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Nathan Davis Hunt

In Jesus-Christ.
For Shalom.
Through Love. 
Toward Solidarity. 
With Joy & Grace. 

5 Maps to Contextualize Discipleship, Part I

5 Maps to Contextualize Discipleship, Part I

Two weeks ago, I introduced this model of discipleship that is helping me think about what it means to be a follower of Jesus. But before I continue unpacking it, I want to pause.

I have been trying to develop a series of ideas on this blog that are progressing in the following order:

        the gospel --> discipleship --> contextualizing discipleship

However, while my blog will move through them in that linear order, they are best understood as an action/reflection cycle. Liberation theologians refer to this as a Praxiological Circle. It begins when we encounter the world around us and the Word of God. As we reflect on how these relate to each other, we begin to act in the community upon our understanding. As we act, we fine tune our ideas and approach by reassessing the context and the Word. This process never ends. It is the manner of attempting to live faithfully in the world. 

Therefore, it is essential that we reflect on our specific worlds as we think about discipleship. Our individual walks all happen within multiple overlapping and intertwined contexts: communities, places, systems, cultures, etc. So, how do we picture ourselves within this complex world? If we desire to genuinely embody, advocate and build toward a world of shalom, we have to understand how the world works.

I have been working on a series of "maps" to help us see ourselves within the wide web of life. Explaining my thoughts on all these might take a really long time...probably through the rest of 2015. However, I think these maps provide a vital backdrop for the life of discipleship. So, in brief, let's begin to plot out these ideas.

1. Discipleship in Places and Systems

Place matters.

We struggle to remember how true this is because the past several centuries have done so much to liberate us from the confines of our human particularity. With rationality and the scientific method, modern philosophers believed that universal principles could be discover that would free us from local contexts. Currently, we live increasingly digitized lives. Technologies allow us to connect instantly with people and events around the world, while simultaneously ignoring the person sitting next to us. Since we spend so much time disconnected from the physical places we live in, my generation is the most transient yet. We spend our time glued to screens and moving every few years, then wonder why no one is caring for the environment and why our cities seem so plagued with injustice.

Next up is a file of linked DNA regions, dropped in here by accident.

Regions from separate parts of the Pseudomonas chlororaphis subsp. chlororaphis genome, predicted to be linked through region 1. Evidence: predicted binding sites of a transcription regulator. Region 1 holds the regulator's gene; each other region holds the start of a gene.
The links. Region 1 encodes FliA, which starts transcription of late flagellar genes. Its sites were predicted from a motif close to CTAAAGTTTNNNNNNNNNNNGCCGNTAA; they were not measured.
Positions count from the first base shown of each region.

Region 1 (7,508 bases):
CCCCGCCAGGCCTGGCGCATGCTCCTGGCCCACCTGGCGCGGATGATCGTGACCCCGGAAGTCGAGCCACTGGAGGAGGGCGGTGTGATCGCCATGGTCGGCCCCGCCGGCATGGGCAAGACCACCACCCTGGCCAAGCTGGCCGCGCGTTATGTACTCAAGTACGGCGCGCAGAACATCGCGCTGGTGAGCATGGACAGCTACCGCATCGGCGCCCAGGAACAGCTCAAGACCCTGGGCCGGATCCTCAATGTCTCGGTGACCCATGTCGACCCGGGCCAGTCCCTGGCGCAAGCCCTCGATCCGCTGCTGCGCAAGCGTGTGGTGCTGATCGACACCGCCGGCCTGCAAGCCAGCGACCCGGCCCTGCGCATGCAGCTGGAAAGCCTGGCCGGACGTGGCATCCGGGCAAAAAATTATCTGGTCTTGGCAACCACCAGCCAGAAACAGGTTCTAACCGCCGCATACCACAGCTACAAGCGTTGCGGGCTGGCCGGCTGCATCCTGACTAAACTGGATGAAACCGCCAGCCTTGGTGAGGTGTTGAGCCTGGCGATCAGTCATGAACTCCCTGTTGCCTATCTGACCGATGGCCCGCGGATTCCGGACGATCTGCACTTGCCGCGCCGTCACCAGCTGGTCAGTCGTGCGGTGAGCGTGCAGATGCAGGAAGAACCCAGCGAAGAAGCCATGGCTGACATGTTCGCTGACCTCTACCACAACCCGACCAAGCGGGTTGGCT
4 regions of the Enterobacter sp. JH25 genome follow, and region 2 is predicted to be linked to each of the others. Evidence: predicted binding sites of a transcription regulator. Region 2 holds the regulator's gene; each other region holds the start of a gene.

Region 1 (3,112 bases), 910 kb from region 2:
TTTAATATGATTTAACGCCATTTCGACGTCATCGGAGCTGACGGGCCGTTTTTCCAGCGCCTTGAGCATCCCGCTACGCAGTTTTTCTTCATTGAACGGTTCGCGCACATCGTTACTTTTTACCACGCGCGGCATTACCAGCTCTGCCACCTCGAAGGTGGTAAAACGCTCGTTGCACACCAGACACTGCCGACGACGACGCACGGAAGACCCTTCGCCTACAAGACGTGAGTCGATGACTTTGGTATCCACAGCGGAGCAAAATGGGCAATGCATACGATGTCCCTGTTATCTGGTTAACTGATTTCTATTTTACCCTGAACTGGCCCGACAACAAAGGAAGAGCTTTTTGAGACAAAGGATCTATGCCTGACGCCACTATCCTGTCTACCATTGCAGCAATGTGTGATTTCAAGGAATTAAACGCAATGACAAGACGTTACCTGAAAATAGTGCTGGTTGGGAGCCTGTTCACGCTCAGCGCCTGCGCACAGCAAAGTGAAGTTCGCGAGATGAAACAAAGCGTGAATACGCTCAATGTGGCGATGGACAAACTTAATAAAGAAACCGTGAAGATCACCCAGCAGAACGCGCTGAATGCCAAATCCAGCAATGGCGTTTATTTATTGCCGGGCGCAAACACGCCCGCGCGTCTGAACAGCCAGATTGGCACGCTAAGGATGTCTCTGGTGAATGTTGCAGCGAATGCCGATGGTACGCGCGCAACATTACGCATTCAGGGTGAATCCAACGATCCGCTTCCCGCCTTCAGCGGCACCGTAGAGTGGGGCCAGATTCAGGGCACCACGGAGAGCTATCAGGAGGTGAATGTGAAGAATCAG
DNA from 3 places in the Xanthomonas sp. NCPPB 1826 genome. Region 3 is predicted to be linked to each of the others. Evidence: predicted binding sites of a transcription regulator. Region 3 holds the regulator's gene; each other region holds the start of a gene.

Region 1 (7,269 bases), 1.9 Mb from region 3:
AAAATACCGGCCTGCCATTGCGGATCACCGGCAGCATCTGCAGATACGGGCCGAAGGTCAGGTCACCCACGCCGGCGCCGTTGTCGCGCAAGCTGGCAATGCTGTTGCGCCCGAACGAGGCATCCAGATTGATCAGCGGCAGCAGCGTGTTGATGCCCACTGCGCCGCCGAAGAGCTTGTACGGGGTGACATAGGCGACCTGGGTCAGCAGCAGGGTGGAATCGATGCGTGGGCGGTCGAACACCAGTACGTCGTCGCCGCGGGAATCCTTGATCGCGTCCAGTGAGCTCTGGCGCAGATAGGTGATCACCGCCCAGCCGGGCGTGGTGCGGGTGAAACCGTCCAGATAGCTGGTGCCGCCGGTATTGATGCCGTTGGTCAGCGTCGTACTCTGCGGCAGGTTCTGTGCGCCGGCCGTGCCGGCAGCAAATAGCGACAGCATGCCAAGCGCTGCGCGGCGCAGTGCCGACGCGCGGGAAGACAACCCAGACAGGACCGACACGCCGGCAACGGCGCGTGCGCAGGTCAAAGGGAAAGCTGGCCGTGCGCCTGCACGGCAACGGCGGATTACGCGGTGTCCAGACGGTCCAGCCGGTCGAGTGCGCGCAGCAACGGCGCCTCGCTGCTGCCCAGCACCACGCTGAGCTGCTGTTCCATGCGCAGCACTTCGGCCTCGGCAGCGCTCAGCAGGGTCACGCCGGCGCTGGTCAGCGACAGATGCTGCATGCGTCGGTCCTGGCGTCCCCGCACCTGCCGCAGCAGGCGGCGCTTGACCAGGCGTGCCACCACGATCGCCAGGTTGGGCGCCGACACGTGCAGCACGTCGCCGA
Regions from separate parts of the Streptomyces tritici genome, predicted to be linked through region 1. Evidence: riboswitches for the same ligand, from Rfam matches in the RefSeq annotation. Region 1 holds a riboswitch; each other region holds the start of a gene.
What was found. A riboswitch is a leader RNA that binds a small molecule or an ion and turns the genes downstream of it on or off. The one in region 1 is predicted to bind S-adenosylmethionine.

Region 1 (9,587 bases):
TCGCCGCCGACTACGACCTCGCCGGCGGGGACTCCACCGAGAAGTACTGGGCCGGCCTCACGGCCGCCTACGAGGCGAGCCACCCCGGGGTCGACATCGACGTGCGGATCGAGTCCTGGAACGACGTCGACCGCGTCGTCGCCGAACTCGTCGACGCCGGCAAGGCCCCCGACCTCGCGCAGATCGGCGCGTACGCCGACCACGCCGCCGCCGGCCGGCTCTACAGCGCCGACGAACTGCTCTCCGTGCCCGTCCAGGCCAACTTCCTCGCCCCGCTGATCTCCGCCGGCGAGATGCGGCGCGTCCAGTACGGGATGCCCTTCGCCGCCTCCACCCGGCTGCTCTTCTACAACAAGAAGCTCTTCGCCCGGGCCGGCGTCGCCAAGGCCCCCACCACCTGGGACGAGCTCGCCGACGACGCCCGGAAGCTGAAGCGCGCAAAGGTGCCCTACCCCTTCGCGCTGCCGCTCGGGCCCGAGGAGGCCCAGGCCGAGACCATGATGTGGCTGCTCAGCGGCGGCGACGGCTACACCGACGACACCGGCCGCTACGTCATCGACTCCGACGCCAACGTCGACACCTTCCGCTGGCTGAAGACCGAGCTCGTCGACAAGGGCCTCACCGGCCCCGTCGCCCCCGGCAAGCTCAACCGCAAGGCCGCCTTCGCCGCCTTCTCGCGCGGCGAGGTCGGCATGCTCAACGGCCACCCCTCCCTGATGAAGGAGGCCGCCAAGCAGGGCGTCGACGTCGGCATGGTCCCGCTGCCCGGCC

If we want to know God, if we want to form our own identities, if we want to faithfully seek shalom we have to do escape our tendency to make these things abstract and spiritualized. Real stuff like bodies, nature and place matters to God and form the concrete contexts of our discipleship. When we follow Jesus, we do so with others in a particular, local place. The people, geography, cultures, aspirations, felt needs, assets, and histories of that place provide the the specific content of our life as Jesus followers.

The picture above attempts to show at least 3 things:
1) We follow Jesus with others in our particular locations. For many of us, that means a specific neighborhood.
2) Particular places exist within broader places. To understand this better, we'll look at systems theory and explore how each place is a "nested system" within a broader system. The dynamics of each of these domains interact with one another and create complex forces that must be reckoned with if we are to be strategic in the work of shalom.
3) Each place we inhabit is governed by three major, interlocking systems: the religious (or value-creating institutions), economic and political. As we begin to understand how the structure of these systems lead toward or away from shalom, our capacity to act strategically in our contexts is vastly improved.

Exploring the enormous implications in all that will be a lot of fun down the road!


2. Discipleship in the Environments

The places and systems described above provide a foundation that can be overlaid on this second map. At least five interwoven, interdependent and mutually influencing (as represented by the arrows) environments make up the milieu of our discipleship journeys. Let's look at each element in the picture above.